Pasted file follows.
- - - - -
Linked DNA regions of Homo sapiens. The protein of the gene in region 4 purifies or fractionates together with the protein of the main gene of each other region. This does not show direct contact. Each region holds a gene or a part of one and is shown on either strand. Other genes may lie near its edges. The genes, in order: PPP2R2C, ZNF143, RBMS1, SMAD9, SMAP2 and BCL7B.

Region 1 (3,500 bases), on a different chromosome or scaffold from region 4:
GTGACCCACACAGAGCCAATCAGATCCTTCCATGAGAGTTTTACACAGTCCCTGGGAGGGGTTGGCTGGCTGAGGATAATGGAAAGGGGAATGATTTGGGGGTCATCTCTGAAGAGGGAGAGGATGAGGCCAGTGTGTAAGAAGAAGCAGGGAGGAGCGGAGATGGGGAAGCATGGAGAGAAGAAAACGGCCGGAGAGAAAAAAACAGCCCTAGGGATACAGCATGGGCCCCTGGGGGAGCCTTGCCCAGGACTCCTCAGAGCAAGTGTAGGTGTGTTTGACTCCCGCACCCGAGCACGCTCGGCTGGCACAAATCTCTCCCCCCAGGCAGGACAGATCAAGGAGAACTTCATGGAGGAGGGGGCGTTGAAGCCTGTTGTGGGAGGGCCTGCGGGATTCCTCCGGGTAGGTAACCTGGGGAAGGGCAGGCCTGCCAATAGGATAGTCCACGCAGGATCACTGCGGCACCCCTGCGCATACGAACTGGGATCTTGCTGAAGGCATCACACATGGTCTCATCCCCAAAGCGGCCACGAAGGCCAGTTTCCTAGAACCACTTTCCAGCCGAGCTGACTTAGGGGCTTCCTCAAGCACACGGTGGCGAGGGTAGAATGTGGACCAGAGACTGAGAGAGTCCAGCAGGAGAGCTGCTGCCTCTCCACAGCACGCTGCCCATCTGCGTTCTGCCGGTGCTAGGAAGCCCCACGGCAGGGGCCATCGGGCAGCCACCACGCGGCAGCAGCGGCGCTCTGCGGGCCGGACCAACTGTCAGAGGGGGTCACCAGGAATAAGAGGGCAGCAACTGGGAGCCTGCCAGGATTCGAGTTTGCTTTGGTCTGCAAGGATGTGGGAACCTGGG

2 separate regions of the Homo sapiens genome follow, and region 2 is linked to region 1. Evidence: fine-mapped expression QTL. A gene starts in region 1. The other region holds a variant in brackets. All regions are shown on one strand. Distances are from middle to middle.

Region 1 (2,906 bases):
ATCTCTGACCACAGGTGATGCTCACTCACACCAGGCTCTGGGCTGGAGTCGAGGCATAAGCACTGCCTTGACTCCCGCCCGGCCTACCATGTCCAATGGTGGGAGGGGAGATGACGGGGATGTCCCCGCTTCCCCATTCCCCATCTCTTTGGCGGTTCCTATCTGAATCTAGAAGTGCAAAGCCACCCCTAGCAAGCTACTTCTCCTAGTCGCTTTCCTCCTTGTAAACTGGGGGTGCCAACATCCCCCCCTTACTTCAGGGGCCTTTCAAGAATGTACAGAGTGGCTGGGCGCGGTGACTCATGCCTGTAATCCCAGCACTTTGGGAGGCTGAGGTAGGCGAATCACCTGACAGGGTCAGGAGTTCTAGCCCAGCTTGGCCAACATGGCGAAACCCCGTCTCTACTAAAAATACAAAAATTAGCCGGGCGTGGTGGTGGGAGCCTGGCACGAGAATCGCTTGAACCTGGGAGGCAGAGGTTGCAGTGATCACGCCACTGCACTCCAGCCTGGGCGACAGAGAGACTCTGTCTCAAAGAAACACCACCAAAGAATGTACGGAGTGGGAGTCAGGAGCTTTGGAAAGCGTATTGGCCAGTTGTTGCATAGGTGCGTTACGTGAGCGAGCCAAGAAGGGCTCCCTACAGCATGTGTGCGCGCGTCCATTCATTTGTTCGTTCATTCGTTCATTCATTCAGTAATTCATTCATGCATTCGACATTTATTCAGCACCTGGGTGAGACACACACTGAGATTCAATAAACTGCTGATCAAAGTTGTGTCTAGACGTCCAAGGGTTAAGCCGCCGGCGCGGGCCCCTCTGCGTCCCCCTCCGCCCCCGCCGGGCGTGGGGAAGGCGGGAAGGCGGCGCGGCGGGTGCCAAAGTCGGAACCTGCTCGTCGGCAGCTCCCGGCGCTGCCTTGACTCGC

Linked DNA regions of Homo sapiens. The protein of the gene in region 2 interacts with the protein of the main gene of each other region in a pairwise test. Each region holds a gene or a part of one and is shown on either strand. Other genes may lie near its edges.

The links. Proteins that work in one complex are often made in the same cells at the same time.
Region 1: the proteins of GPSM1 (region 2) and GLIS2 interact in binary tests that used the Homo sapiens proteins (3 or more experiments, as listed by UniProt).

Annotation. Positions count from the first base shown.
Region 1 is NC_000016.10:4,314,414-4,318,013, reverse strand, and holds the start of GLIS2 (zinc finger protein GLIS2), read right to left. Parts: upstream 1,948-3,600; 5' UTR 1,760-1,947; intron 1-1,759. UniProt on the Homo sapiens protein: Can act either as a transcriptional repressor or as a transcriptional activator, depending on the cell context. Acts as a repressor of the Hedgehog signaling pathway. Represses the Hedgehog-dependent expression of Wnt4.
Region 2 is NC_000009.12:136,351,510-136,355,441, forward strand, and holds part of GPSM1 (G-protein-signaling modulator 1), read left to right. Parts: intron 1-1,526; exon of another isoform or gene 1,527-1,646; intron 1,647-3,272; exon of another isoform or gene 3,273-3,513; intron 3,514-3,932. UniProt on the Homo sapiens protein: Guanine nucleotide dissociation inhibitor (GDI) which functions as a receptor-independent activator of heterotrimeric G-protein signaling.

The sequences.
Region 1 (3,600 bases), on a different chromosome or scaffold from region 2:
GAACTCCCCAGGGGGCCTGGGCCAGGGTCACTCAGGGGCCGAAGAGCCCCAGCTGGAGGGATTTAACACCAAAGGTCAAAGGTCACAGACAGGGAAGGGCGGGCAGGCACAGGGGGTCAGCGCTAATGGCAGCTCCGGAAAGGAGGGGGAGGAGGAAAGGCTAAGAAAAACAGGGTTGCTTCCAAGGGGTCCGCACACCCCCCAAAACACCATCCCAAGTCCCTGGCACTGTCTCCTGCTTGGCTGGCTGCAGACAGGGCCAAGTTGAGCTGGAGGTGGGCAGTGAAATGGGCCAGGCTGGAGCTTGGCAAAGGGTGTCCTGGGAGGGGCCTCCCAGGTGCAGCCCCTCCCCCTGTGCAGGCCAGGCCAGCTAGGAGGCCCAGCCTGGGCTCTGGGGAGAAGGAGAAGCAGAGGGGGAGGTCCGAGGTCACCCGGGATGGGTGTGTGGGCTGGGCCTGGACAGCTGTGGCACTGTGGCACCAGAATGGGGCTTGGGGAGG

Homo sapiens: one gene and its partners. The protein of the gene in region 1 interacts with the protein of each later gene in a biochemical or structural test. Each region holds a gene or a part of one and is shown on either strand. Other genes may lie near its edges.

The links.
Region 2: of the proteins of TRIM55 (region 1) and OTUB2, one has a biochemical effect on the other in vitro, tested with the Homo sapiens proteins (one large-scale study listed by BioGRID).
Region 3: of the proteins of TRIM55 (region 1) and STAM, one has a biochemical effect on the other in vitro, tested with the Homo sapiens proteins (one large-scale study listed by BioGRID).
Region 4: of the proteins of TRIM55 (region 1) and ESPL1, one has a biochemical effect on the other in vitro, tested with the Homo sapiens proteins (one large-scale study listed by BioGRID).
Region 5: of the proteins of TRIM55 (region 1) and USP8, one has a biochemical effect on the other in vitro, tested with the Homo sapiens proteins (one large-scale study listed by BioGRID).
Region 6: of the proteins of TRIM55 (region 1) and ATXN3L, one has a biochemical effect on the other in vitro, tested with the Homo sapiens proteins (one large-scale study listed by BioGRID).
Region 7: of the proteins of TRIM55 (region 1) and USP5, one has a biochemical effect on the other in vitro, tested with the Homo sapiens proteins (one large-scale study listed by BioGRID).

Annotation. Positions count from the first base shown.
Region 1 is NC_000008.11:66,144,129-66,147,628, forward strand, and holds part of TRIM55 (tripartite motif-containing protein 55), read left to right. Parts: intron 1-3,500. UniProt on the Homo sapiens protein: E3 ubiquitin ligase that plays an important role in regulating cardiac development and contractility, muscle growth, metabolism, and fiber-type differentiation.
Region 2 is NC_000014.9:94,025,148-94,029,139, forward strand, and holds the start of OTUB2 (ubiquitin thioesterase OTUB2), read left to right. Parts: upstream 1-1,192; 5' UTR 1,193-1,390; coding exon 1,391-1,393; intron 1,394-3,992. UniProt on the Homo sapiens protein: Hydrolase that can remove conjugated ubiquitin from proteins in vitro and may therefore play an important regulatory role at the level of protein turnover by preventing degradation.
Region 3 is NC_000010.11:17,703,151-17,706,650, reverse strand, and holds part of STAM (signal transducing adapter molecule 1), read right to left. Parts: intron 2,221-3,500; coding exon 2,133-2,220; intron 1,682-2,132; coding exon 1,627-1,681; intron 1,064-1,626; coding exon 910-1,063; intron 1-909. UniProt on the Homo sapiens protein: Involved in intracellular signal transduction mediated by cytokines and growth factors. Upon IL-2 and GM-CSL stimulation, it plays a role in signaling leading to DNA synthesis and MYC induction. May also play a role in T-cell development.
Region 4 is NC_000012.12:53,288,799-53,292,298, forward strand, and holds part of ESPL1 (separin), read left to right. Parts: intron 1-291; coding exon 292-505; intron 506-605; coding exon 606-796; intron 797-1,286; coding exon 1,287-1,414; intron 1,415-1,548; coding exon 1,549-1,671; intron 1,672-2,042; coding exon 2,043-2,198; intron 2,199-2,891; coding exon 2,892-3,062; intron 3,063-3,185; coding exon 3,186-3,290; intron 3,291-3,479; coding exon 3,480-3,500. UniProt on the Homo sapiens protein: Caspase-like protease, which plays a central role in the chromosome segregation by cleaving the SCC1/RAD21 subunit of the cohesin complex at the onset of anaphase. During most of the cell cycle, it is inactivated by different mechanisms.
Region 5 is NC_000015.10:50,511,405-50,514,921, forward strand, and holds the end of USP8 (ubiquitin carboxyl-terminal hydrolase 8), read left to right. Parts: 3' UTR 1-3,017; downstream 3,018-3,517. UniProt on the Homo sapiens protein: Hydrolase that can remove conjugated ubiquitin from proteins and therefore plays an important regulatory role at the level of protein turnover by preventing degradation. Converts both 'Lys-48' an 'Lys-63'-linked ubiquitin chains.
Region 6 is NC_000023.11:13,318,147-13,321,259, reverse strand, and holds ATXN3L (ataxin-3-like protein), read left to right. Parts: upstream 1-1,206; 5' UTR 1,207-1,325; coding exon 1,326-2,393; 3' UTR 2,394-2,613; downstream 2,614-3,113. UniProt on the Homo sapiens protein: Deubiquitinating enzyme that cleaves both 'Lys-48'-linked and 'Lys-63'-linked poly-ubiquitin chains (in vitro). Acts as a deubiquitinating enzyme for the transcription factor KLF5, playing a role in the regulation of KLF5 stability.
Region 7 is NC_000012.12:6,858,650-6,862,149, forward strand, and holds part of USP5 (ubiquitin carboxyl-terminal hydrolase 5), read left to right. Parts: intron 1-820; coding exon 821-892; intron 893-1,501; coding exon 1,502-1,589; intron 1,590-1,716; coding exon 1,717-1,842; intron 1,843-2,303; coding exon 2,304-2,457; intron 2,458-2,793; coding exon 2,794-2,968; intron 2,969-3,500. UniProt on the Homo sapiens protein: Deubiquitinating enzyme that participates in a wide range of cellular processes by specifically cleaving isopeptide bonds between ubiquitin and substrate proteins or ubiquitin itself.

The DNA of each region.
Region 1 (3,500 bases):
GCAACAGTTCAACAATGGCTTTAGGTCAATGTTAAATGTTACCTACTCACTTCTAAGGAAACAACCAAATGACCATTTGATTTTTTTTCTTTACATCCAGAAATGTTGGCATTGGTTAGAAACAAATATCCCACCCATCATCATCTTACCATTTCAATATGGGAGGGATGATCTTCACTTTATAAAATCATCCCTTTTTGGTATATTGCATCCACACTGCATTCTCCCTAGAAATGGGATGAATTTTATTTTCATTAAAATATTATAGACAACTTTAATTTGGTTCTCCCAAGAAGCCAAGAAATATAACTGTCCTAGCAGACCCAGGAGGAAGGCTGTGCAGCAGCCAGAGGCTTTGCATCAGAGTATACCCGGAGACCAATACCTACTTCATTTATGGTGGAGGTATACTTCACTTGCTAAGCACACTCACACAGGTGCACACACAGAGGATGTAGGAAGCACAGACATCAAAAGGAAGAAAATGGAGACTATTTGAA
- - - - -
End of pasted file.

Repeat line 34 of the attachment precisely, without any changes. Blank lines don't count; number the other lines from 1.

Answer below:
GCAACAGTTCAACAATGGCTTTAGGTCAATGTTAAATGTTACCTACTCACTTCTAAGGAAACAACCAAATGACCATTTGATTTTTTTTCTTTACATCCAGAAATGTTGGCATTGGTTAGAAACAAATATCCCACCCATCATCATCTTACCATTTCAATATGGGAGGGATGATCTTCACTTTATAAAATCATCCCTTTTTGGTATATTGCATCCACACTGCATTCTCCCTAGAAATGGGATGAATTTTATTTTCATTAAAATATTATAGACAACTTTAATTTGGTTCTCCCAAGAAGCCAAGAAATATAACTGTCCTAGCAGACCCAGGAGGAAGGCTGTGCAGCAGCCAGAGGCTTTGCATCAGAGTATACCCGGAGACCAATACCTACTTCATTTATGGTGGAGGTATACTTCACTTGCTAAGCACACTCACACAGGTGCACACACAGAGGATGTAGGAAGCACAGACATCAAAAGGAAGAAAATGGAGACTATTTGAA